It’s a bit late, sorry, but I couldn’t find any time to post these before or on Valentine’s Day. The cookies were sent to my son’s class celebration party last Friday. But this post is not entirely about these cookies.
Over some time, I’ve been observing what little kids (I’m speaking about 5-7 year young here) usually bring to school for special occasions, what they prefer to eat and how they do it. Being germophobic and mess-intolerant, I found that individually wrapped basic sugar cookies is an effective and hygienic solution. Everyone gets their own little bag, unties it, and then handles the content with his (or her) clean (or not so) hands, without palpating the rest of the cookies. And there’s another benefit. Even if not all treats are eaten in the class, everybody usually grabs one “to go” and there’s nothing left. Why should it be considered as a benefit? Well, my son gets pretty upset if his cookies are not in demand (not that they are not good; they just can’t compete with heart-shaped store-bought lollipops).
I know I’m crazy, but I also know I’m not alone. And to add more to my profile – I used beet juice to color the dough. If anybody knows where I can find natural food colors, please, please, let me know.
Makes 4 dozens about 2 ½ -inch cookies.
- 2 2/3 cups all purpose flour + 2 tbsp, divided
- 1 teaspoon baking powder
- 1/2 teaspoon salt
- 1 cup (2 sticks) unsalted butter, room temperature
- 1 cup granulated sugar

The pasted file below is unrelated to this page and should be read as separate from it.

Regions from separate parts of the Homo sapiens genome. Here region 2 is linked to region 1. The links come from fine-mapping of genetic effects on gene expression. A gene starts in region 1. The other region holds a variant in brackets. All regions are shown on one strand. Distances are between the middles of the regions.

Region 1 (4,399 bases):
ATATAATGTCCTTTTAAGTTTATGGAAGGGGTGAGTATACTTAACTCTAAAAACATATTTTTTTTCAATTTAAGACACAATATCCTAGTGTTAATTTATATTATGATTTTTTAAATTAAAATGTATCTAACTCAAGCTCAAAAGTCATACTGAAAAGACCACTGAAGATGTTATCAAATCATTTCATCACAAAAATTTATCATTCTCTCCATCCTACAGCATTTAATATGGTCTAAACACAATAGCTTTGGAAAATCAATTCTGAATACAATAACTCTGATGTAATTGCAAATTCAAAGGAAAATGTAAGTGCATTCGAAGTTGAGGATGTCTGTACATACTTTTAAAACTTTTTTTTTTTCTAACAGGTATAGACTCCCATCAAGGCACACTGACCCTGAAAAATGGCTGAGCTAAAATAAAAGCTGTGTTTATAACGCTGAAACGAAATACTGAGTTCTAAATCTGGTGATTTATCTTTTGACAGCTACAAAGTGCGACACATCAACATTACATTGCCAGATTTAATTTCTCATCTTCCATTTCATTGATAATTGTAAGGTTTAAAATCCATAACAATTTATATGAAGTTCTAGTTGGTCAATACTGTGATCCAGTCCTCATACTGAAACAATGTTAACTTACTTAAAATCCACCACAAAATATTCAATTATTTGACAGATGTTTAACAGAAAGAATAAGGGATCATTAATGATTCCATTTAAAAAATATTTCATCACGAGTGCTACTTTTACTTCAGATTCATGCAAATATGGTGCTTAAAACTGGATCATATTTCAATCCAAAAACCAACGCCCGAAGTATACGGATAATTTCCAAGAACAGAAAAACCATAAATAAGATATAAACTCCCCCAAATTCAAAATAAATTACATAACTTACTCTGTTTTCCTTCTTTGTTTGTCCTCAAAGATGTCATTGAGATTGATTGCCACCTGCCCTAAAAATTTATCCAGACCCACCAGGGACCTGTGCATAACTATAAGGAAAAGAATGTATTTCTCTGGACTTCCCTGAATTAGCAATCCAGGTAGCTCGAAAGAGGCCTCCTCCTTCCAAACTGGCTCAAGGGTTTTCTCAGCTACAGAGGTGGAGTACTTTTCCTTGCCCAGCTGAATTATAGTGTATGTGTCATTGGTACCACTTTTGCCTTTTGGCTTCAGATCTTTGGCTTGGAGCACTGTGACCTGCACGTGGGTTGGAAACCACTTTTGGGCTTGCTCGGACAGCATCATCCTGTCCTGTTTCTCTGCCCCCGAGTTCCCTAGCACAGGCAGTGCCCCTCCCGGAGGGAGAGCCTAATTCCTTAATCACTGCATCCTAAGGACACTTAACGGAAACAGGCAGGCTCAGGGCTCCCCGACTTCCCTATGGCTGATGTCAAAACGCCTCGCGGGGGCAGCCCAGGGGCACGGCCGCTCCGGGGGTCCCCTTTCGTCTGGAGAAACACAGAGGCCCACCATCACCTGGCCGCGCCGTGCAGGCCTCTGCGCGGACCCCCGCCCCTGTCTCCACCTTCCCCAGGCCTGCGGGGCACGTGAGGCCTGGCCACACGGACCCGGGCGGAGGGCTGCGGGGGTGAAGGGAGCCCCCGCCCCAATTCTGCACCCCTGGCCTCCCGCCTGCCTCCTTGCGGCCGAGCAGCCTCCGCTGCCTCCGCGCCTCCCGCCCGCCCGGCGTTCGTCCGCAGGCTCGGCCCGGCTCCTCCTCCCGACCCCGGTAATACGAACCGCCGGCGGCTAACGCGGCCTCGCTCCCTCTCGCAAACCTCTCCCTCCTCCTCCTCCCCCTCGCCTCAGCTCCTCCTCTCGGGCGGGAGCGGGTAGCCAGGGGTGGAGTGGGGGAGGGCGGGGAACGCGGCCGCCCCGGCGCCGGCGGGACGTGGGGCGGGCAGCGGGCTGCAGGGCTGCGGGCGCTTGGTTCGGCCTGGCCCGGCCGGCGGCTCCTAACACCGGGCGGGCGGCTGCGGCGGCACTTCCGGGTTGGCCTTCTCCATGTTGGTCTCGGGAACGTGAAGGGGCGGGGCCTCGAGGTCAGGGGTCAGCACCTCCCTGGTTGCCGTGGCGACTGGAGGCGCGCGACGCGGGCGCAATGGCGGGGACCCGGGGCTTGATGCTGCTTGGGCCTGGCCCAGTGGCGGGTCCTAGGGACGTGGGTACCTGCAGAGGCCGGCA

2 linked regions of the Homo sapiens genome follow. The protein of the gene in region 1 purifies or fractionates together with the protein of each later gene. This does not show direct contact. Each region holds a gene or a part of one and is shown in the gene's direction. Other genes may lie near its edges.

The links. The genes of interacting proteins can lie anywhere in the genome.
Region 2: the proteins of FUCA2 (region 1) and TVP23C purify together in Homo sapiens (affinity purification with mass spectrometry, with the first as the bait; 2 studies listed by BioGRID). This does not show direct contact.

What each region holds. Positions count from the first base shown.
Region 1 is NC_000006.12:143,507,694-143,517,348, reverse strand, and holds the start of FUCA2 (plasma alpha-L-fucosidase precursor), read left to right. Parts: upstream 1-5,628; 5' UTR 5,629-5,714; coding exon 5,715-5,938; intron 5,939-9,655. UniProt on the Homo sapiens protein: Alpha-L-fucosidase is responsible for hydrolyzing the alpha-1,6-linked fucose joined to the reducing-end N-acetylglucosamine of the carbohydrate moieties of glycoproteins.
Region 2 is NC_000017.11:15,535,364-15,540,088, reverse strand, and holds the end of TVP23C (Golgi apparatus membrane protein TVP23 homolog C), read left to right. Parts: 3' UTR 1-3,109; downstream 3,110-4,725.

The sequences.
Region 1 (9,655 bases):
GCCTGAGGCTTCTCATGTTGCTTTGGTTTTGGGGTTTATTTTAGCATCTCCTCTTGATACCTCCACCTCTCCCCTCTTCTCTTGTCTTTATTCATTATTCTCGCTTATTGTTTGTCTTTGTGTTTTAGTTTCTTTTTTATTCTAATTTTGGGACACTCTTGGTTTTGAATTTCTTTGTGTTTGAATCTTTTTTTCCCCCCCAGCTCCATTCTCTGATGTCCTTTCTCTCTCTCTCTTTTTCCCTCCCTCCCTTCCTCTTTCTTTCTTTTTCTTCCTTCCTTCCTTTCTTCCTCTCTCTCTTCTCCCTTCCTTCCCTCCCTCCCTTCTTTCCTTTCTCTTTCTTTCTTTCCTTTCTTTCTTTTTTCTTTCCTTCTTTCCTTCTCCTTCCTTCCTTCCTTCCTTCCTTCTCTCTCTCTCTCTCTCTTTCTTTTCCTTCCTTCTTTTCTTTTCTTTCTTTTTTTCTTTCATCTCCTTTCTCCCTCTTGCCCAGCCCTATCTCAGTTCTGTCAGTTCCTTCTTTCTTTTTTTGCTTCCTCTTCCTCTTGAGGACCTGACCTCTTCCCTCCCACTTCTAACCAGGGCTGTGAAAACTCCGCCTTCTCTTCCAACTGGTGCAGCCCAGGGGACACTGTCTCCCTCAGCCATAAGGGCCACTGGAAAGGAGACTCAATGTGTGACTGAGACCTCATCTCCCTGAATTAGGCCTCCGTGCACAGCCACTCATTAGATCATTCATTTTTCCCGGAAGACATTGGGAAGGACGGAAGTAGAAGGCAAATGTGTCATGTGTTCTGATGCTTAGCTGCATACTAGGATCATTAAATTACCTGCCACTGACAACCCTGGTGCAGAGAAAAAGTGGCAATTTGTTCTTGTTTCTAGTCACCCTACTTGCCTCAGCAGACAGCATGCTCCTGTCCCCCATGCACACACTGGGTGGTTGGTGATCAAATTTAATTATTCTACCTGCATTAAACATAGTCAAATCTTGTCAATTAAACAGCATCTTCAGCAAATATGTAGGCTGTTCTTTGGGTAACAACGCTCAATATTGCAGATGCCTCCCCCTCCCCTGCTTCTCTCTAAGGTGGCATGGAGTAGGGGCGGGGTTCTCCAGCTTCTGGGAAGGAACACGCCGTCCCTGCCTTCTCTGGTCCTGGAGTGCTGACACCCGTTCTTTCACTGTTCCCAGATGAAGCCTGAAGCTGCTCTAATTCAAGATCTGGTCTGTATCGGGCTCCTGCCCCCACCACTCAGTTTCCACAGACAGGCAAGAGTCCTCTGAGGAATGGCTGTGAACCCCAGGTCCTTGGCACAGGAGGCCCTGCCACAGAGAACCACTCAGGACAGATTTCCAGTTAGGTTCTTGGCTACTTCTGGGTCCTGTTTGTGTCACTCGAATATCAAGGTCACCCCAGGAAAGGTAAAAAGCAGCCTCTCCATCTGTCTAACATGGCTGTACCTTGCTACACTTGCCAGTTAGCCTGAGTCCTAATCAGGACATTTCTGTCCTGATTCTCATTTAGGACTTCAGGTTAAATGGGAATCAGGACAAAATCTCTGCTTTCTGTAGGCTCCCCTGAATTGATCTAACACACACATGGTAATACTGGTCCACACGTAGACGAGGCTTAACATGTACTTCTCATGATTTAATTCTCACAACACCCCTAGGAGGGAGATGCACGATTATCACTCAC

- 1 large egg
- 2 teaspoon pure vanilla extract
- 2 tsp fresh beet juice
In a medium bowl, whisk together 2 2/3 cups flour, baking powder, and salt. Set aside.
In a large bowl, using an electric mixer, beat the butter until fluffy. Gradually beat it the sugar and continue mixing until light and well combined. Beat in the egg and vanilla. Add the dry ingredients and mix on low speed just until the dough forms; you might finish mixing with your hands or a wooden spoon.
Pinch off a small amount of the dough (about ¼ of the whole amount, 200g) and transfer it into a small bowl. Add the beet juice and 2 tbsp of the flour and knead until the color is uniform (ware gloves ). At this point the dough will seem bright purplish; the color will fade in the oven, don’t worry.
Shape the of the dough into ½-inch-thick disks, wrap in plastic, and refrigerate at least 3 hours and up to 1 day. Let the dough soften slightly at room temperature before rolling out.
Center an oven rack and preheat the oven to 350F. Line cookie sheets with parchment paper or silicone mats. Set aside.
On a lightly floured surface, roll a half of the plain dough to 1/8-inch thickness. Cut out as many palms as you can fit, place onto the prepared baking sheet, cover with parchment or plastic, and refrigerate for 20 minutes. Continue with the rest of the plain dough, including the scraps. Then roll the pink dough to the same thickness and place the rolled dough, covered with plastic, in the refrigerator to firm up. It might seem like a lot of chilling, but it ensures a perfect fit. Once the palm cutouts are chilled and firmed up, remove them from the refrigerator and, using a small cookie cutter, cut out small hearts right in the middle of each palm. Remove the pink dough from the fridge and cut out small pink hearts. Fit the pink hearts into the heart-shaped hole of each palm. Refrigerate again for about 15 minutes before baking.
Bake, in batches, for about 12 minutes, until the edges start turning golden. Cool the cookies on the sheet on a cooling rack. The cookies can be kept up to a week in an air-tight container at room temperature.